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Exercise Headaches


Disease: Exercise Headaches Exercise Headaches
Category: Neurological diseases
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Disease Definition:

These headaches occur during or after sustained, strenuous exercise. Tennis, swimming, rowing, weightlifting and running are the activities most commonly associated with exercise headaches.

Exercise headaches are divided into two categories. Primary exercise headaches are usually harmless, because they are not connected to any underlying problems. However, secondary exercise headaches are usually caused by an underlying and serious problem with the brain, such as a tumor or bleeding.

About 1 in every 100 people at some point in their lives will have at least one exercise headache. Most of the exercise headaches are of the primary type, which are harmless. However, a higher proportion of exercise headaches are being linked to underlying problems, due to improvements in imaging technology.

Medication can usually prevent primary exercise headaches. However, secondary exercise headaches may require emergency medical attention because they could be quite serious.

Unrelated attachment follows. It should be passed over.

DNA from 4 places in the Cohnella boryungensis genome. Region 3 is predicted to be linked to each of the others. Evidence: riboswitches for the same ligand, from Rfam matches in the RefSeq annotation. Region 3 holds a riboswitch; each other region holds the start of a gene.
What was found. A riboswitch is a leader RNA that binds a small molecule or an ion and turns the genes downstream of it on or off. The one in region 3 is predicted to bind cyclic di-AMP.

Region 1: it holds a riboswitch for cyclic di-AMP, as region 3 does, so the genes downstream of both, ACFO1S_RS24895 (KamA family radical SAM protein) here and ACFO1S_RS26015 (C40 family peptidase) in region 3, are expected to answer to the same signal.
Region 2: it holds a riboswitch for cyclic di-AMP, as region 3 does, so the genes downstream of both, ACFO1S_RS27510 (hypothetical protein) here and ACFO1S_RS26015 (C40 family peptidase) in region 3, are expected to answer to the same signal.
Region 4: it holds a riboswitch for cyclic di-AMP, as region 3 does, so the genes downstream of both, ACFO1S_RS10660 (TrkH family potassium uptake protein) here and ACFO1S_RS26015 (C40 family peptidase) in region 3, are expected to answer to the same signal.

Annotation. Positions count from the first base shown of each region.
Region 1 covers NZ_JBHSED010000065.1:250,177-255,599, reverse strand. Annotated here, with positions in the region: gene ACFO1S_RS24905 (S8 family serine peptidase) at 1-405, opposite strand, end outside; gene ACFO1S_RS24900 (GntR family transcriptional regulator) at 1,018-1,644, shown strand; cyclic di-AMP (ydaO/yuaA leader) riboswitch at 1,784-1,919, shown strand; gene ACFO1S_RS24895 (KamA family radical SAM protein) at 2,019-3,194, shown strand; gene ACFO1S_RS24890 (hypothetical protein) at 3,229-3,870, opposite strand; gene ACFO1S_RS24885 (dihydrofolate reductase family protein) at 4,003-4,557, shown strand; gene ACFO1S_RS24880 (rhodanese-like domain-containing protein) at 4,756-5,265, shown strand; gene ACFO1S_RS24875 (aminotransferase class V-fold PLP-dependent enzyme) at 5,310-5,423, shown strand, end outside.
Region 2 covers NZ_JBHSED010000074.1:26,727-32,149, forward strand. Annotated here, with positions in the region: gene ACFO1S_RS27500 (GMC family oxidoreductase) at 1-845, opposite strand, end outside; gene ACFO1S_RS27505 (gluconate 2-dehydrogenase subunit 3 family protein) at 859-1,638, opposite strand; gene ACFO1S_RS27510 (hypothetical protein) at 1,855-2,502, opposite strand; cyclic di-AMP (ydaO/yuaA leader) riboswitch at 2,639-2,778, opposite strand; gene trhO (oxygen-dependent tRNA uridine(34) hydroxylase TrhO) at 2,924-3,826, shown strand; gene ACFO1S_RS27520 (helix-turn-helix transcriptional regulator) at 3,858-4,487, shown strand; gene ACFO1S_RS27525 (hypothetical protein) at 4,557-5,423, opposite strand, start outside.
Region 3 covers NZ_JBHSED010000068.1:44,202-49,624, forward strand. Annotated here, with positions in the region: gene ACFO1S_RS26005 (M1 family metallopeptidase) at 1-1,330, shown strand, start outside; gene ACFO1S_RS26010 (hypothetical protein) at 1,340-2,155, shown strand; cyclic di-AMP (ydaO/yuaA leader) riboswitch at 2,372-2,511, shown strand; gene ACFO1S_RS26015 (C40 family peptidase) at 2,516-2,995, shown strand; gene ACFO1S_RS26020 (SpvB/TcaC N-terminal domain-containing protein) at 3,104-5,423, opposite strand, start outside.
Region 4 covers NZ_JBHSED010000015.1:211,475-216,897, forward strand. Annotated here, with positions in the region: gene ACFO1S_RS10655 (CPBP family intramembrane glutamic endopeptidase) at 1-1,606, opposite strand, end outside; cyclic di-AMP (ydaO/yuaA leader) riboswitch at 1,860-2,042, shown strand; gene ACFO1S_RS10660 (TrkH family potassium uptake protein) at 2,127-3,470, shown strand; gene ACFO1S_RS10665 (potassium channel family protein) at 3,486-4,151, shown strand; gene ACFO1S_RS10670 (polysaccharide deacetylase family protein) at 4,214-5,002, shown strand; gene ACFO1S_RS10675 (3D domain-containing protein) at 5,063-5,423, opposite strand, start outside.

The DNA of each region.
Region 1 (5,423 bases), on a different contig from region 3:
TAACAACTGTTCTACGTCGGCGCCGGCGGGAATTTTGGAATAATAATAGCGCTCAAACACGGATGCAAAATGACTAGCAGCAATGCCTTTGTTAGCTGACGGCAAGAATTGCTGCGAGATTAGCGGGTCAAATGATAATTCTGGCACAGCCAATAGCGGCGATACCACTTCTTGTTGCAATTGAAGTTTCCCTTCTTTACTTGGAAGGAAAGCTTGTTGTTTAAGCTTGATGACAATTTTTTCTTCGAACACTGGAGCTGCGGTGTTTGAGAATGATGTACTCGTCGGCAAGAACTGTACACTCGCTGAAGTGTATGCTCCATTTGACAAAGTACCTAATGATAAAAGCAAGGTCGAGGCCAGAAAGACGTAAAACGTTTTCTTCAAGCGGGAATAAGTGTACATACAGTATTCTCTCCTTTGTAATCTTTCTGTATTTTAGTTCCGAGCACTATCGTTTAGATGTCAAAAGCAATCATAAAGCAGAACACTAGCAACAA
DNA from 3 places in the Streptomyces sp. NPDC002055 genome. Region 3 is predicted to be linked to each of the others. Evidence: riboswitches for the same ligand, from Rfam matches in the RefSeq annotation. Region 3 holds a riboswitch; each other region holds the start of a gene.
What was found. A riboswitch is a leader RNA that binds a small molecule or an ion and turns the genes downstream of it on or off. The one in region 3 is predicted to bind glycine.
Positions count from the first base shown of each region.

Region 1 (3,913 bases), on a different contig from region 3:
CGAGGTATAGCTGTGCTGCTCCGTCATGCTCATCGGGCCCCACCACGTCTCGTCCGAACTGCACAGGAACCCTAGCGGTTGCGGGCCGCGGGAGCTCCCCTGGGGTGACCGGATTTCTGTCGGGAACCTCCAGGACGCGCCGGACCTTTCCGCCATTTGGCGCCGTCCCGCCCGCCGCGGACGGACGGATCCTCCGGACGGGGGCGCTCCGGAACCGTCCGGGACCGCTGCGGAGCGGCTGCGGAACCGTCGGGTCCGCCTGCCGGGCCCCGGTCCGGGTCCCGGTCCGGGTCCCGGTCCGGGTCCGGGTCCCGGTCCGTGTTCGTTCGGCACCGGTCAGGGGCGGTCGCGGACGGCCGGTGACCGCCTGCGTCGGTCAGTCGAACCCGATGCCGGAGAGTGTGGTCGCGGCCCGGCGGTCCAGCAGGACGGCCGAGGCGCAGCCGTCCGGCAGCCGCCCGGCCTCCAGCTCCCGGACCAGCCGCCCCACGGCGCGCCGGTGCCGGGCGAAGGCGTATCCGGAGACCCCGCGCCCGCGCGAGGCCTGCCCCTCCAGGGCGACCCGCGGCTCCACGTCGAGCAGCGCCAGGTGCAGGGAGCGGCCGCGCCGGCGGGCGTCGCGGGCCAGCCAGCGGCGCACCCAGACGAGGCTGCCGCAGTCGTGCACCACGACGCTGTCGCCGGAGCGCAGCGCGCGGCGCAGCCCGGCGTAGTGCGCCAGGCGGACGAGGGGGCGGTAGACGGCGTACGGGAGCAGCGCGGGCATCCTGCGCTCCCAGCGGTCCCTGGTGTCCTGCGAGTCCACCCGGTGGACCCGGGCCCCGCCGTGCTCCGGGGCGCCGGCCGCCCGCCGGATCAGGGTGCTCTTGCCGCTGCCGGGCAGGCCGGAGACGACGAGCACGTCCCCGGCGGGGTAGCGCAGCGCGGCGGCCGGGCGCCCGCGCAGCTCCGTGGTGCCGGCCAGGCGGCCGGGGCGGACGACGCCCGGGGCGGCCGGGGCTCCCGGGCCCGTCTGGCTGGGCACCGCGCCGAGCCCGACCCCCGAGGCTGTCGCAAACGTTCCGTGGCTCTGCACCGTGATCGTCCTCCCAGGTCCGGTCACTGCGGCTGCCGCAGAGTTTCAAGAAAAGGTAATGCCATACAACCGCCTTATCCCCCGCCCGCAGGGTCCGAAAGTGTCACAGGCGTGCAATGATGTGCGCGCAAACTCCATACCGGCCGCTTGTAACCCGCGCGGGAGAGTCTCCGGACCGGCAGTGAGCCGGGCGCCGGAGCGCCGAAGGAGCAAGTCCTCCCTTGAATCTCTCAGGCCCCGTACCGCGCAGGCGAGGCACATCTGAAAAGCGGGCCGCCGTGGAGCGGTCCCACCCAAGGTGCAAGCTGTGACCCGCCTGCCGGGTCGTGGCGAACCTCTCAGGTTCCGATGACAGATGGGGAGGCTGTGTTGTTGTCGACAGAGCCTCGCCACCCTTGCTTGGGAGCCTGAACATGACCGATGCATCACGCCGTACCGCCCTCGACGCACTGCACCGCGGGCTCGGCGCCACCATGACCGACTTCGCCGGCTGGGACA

Work Group:

Prepared by: Scientific Section

Symptoms, Causes


Exercise headaches, which occur during or after strenuous exercise, are normally described as throbbing, and in most cases, affect both sides of the head.

Secondary exercise headaches could cause neck rigidity, double vision and vomiting.

Primary exercise headaches usually last between 5 minutes to 48 hours, and secondary exercise headaches last at least a day, but can linger for several days or longer.


Although the exact cause of primary exercise headaches is unknown, one theory says that strenuous exercise dilates blood vessels inside the skull.

Some of the underlying problems that cause secondary exercise include:



  • Sinus infection
  • Cancerous or non-cancerous tumors
  • Intermittent obstruction of cerebrospinal fluid flow
  • Reduced blood flow in the arteries feeding the heart
  • Abnormalities in a blood vessel leading to or within the brain
  • Bleeding in the area between the brain and the thin membranes that cover the brain (subarachnoid hemorrhage)





In order to help prevent exercise headaches, one may be suggested medications, in case no underlying structural or vascular problem is causing it. In case exercise headaches are predictable, one could take the medications an hour or two before a scheduled event, such as a hike at high altitude or a tennis match.

However, the person may want to take the preventive medicine every day in case exercise headaches are unpredictable or frequent. Indomethacin, which is an anti-inflammatory drug and propranolol, which is a blood pressure medication, are the most commonly used preventive drugs.


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